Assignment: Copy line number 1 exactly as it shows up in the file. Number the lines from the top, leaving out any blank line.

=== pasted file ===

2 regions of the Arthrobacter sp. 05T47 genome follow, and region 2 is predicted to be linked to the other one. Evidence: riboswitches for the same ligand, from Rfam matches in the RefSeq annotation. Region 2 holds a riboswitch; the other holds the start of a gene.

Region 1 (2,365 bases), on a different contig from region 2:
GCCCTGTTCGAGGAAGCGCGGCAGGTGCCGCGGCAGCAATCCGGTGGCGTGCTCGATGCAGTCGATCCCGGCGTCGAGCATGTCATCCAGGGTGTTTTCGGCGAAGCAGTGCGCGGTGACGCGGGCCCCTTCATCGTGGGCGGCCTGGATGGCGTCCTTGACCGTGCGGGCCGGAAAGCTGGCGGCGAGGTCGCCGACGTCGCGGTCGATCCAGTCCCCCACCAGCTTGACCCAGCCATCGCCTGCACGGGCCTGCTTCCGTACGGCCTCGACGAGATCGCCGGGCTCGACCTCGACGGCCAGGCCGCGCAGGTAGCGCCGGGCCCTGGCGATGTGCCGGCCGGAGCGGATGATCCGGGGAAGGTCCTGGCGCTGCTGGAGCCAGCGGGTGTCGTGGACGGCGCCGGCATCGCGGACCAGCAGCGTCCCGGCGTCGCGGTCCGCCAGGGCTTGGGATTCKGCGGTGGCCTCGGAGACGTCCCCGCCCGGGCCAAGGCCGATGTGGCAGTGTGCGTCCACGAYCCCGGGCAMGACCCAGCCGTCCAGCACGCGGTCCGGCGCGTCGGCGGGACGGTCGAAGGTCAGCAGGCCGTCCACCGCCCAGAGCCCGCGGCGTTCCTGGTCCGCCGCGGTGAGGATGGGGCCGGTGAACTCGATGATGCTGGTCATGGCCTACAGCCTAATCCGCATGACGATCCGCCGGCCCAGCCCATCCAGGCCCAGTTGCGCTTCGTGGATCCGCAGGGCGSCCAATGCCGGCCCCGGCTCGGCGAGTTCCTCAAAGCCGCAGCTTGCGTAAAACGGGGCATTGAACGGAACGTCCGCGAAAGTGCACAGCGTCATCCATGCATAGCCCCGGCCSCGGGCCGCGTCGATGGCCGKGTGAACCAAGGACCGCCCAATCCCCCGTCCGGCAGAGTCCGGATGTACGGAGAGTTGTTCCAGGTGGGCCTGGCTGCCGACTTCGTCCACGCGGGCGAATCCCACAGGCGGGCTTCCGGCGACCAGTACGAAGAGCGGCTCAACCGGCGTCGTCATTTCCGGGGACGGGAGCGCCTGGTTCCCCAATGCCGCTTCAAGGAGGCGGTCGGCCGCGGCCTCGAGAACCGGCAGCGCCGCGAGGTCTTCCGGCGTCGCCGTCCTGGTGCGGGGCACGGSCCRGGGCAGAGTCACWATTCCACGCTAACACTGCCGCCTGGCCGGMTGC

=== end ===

2 regions of the Arthrobacter sp. 05T47 genome follow, and region 2 is predicted to be linked to the other one. Evidence: riboswitches for the same ligand, from Rfam matches in the RefSeq annotation. Region 2 holds a riboswitch; the other holds the start of a gene.